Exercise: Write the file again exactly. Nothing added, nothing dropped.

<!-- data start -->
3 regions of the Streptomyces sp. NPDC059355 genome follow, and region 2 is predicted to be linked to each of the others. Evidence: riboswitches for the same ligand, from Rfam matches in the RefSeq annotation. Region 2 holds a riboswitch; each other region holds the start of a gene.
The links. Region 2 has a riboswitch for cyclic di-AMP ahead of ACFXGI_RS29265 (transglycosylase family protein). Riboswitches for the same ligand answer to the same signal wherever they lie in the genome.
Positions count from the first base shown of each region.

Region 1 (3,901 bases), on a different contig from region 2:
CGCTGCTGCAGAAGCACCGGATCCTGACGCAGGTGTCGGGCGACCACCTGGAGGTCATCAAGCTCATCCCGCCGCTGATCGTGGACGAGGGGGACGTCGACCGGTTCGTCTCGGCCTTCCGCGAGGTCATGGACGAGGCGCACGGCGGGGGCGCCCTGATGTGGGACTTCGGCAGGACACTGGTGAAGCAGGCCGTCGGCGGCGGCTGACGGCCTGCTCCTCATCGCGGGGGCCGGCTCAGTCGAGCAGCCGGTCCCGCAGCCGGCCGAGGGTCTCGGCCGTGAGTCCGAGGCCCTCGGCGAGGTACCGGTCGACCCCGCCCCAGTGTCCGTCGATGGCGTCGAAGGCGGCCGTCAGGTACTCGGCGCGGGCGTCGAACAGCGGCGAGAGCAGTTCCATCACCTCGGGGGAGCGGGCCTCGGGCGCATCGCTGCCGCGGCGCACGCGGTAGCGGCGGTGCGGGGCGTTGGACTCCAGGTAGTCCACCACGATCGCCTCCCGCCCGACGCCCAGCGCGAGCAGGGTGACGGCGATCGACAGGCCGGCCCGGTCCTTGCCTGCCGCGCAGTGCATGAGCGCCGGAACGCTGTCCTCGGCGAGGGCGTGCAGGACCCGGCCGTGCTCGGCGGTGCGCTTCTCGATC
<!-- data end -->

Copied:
3 regions of the Streptomyces sp. NPDC059355 genome follow, and region 2 is predicted to be linked to each of the others. Evidence: riboswitches for the same ligand, from Rfam matches in the RefSeq annotation. Region 2 holds a riboswitch; each other region holds the start of a gene.
The links. Region 2 has a riboswitch for cyclic di-AMP ahead of ACFXGI_RS29265 (transglycosylase family protein). Riboswitches for the same ligand answer to the same signal wherever they lie in the genome.
Positions count from the first base shown of each region.

Region 1 (3,901 bases), on a different contig from region 2:
CGCTGCTGCAGAAGCACCGGATCCTGACGCAGGTGTCGGGCGACCACCTGGAGGTCATCAAGCTCATCCCGCCGCTGATCGTGGACGAGGGGGACGTCGACCGGTTCGTCTCGGCCTTCCGCGAGGTCATGGACGAGGCGCACGGCGGGGGCGCCCTGATGTGGGACTTCGGCAGGACACTGGTGAAGCAGGCCGTCGGCGGCGGCTGACGGCCTGCTCCTCATCGCGGGGGCCGGCTCAGTCGAGCAGCCGGTCCCGCAGCCGGCCGAGGGTCTCGGCCGTGAGTCCGAGGCCCTCGGCGAGGTACCGGTCGACCCCGCCCCAGTGTCCGTCGATGGCGTCGAAGGCGGCCGTCAGGTACTCGGCGCGGGCGTCGAACAGCGGCGAGAGCAGTTCCATCACCTCGGGGGAGCGGGCCTCGGGCGCATCGCTGCCGCGGCGCACGCGGTAGCGGCGGTGCGGGGCGTTGGACTCCAGGTAGTCCACCACGATCGCCTCCCGCCCGACGCCCAGCGCGAGCAGGGTGACGGCGATCGACAGGCCGGCCCGGTCCTTGCCTGCCGCGCAGTGCATGAGCGCCGGAACGCTGTCCTCGGCGAGGGCGTGCAGGACCCGGCCGTGCTCGGCGGTGCGCTTCTCGATC